On Mon, Apr 28, 2014 at 10:49:30PM +0200, Torsten Bögershausen wrote:
> OK, thanks for the description.
> In theory we can make Git "composition ignoring" by changing
> index_file_exists() in name-hash.c.
> (Both names must be precomposed first and compared then)
Yeah, we could perhaps get away without storing the extra precomposed
form if we just stored the entries under their precomposed hash, and
then taught same_name to use a slower precompose-aware comparison. But I
also see that we do binary searches in index_name_pos (called by
index_name_is_other). I don't know if we'd have to deal with this
problem there, too.
> I don't know how much people are using Git before 1.7.12 (the
> first version supporting precomposed unicode).
> Could we simply ask them to upgrade ?
I'm not sure what you mean here. Upgrading won't help, because the
values are baked into existing history created with the old versions
forever. Any time I "git checkout v1.0" on the broken project, a modern
git will complain about the ghost untracked file.
> The next problem is that people need to agree if the repo should store
> names in pre- or decomposed form.
> (My voice is for precomposed)
> Unfortunatly the core.precomposeunicode is repo-local, so everybody
> needs to "agree globally" and "configure locally".
Yeah, that was sort of my "point 1" from the patch. I'm a bit worried
that it creates problems for people on other systems, though. Linux
people do not need to care about precomposed/decomposed at all, and any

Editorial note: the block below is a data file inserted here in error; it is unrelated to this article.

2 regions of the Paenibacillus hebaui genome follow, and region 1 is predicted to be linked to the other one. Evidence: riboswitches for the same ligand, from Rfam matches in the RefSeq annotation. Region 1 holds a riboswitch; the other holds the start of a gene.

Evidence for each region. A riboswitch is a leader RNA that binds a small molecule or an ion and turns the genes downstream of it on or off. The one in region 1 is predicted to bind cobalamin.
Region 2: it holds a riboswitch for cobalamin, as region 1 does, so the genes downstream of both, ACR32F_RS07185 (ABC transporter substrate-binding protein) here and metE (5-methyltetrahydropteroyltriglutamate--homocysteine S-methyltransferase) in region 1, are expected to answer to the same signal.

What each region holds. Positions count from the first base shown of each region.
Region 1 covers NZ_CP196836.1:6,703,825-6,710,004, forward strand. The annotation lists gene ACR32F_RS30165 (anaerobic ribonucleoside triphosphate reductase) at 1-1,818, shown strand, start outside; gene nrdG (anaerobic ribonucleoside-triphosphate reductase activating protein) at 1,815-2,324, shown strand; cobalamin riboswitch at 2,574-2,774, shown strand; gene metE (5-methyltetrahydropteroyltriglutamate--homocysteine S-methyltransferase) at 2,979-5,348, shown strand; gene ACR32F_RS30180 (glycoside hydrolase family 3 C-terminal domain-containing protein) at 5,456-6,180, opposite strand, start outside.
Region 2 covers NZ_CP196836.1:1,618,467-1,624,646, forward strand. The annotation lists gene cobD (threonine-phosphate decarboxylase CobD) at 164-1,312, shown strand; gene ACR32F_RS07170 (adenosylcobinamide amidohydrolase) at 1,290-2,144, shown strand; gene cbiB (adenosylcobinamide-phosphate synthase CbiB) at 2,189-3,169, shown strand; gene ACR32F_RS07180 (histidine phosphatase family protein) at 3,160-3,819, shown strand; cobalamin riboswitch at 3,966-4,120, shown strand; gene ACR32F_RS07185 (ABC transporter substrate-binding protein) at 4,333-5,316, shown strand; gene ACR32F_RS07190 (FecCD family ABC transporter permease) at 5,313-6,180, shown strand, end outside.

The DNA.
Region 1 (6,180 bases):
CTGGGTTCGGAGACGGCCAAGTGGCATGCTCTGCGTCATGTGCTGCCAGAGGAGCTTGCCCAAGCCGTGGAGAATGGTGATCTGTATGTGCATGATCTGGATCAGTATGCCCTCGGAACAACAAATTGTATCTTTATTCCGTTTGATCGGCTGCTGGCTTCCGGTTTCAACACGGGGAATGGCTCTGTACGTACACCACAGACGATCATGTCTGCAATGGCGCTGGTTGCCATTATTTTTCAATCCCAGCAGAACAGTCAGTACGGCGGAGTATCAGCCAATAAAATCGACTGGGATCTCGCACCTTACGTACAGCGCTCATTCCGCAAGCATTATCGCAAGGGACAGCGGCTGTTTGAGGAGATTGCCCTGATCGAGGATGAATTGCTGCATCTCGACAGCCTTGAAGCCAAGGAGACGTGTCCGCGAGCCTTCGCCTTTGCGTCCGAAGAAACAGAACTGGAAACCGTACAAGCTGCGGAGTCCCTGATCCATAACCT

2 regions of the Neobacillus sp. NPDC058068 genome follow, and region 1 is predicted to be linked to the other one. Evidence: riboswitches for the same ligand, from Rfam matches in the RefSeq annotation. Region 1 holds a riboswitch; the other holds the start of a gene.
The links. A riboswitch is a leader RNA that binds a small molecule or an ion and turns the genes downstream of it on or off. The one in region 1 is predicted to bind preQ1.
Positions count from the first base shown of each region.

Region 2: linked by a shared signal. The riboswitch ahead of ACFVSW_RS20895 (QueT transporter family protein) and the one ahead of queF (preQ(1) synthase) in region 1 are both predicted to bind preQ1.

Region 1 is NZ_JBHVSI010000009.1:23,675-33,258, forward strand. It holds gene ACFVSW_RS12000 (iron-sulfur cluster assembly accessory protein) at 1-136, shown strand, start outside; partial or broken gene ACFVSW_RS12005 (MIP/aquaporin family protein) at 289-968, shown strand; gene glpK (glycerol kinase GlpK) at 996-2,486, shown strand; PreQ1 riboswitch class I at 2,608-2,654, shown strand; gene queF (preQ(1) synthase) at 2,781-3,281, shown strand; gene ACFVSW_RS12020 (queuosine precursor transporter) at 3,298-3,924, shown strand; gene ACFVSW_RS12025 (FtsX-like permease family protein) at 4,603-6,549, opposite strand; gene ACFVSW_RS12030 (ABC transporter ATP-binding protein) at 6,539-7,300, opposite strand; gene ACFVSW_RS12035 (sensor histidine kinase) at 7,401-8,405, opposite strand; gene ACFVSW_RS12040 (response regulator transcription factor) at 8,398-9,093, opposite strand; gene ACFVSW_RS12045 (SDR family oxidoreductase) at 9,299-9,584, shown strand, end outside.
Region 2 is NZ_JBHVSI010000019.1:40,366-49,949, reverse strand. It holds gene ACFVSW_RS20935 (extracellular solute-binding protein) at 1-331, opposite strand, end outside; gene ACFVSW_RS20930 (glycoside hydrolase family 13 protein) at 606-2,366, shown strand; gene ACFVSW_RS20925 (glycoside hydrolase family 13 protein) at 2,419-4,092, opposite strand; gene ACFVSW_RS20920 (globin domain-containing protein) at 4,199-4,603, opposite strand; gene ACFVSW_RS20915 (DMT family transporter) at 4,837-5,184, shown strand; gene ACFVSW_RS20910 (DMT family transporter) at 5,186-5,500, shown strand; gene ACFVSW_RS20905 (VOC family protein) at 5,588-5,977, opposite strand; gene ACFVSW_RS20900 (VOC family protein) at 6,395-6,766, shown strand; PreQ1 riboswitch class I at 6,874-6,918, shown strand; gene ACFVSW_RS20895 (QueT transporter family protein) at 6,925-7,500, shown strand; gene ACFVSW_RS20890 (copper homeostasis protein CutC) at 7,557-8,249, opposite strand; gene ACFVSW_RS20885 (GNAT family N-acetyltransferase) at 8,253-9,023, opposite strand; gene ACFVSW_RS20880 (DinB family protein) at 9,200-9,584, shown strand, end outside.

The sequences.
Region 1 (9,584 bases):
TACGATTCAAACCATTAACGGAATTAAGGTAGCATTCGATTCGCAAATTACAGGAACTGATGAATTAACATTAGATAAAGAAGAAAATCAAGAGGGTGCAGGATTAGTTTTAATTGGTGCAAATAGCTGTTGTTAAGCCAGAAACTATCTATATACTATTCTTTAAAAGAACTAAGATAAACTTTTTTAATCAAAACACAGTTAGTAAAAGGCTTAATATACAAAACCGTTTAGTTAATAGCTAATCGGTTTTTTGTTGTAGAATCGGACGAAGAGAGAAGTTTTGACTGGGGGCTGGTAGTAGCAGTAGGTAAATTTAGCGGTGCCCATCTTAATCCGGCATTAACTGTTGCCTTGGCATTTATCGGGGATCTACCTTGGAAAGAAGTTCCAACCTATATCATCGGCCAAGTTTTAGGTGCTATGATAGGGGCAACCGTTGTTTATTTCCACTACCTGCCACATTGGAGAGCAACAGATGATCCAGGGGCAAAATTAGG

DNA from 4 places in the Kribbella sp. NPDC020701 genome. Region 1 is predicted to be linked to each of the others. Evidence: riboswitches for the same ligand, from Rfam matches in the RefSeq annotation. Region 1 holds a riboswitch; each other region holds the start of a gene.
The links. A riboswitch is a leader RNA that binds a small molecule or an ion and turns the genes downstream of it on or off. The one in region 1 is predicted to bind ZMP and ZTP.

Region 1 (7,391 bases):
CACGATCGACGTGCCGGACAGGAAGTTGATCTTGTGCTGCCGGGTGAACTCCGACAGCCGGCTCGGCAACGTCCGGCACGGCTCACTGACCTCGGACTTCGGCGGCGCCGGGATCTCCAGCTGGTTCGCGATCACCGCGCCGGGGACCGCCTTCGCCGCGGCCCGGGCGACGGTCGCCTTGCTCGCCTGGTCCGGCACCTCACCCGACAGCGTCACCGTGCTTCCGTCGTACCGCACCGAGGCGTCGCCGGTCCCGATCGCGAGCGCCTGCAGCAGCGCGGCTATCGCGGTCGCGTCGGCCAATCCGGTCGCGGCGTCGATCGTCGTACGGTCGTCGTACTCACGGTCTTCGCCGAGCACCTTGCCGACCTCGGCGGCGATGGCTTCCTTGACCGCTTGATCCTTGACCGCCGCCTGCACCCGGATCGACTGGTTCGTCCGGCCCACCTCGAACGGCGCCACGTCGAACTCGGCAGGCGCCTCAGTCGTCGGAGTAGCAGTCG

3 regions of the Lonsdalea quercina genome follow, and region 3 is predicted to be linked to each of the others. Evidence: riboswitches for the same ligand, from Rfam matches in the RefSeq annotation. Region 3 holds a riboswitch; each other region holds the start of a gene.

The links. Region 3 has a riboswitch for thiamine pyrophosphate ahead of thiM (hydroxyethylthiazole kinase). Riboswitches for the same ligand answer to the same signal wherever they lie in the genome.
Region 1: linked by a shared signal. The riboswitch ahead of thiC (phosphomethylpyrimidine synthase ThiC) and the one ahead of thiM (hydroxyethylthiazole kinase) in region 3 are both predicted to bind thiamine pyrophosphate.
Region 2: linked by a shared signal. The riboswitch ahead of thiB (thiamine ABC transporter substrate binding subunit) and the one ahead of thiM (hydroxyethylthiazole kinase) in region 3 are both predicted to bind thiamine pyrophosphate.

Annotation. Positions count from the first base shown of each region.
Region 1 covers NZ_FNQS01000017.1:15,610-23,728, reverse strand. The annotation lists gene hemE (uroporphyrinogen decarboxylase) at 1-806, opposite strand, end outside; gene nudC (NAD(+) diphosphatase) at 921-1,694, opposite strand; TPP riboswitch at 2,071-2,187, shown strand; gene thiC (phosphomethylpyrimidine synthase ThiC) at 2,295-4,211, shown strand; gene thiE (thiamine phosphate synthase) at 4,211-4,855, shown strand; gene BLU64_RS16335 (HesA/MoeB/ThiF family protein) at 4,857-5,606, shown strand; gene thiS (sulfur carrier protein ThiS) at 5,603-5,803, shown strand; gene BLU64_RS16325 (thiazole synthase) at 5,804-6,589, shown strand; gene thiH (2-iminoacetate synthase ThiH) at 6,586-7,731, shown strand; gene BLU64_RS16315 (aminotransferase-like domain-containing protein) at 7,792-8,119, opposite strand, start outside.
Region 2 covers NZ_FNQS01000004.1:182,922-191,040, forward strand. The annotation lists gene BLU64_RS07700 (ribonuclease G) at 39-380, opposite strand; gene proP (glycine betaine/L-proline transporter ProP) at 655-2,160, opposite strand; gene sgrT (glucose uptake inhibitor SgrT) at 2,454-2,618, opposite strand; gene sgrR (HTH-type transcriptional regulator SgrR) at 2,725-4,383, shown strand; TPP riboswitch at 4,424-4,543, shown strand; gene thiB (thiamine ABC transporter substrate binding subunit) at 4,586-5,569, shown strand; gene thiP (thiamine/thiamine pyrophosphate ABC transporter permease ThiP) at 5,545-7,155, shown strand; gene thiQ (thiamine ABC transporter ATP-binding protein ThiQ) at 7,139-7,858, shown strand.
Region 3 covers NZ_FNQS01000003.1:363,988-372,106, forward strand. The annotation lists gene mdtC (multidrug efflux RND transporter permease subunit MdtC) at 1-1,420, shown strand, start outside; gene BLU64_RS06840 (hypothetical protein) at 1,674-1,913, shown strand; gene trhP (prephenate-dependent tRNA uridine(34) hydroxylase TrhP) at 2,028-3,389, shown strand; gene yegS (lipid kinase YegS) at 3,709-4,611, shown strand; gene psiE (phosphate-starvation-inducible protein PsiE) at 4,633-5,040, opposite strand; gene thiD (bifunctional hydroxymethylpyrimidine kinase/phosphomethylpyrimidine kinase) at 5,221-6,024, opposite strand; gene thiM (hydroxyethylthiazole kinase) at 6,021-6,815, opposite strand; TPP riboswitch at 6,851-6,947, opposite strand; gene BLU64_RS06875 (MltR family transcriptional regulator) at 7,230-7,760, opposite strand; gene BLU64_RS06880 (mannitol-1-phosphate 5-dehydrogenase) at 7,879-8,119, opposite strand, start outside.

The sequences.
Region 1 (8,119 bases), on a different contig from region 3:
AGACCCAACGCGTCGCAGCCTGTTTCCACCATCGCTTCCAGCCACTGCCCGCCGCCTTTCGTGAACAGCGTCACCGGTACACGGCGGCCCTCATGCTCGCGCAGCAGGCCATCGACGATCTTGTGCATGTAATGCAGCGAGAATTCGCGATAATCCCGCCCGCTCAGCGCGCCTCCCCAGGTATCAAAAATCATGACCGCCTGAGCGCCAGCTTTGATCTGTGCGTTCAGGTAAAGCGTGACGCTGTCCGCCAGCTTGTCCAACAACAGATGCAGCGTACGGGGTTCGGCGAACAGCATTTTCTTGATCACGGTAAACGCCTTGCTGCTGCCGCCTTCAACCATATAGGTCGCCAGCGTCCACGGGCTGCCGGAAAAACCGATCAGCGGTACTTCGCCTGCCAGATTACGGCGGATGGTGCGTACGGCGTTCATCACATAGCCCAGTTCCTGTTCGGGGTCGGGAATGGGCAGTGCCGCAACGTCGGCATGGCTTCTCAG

attempt we make to automatically handle it is going to run afoul of
non-utf8 encodings. Not to mention that it does not solve the "git
checkout v1.0" problem above.
> Side note:
> I which we had this config variable travelling with the repo, like
> .gitattributes does
> for text dealing with CRLF-LF.
Yeah, I guess if we wanted to enforce it everywhere, you would have to
use .gitattributes since we cannot safely turn on such a feature by
> I don't know how many reports you have, reading all this it feels as if the
> effected users
> could "normalize" their repos and run "git config core.precomposeunicode
> true", followed
> by "git config --global core.precomposeunicode true".
> Does that sound like a possible way forward ?
I have just a handful of reports. Maybe 3-4? I didn't dig them all up
today, as it would be a non-trivial effort. But I have no idea how good
a sampling that is.
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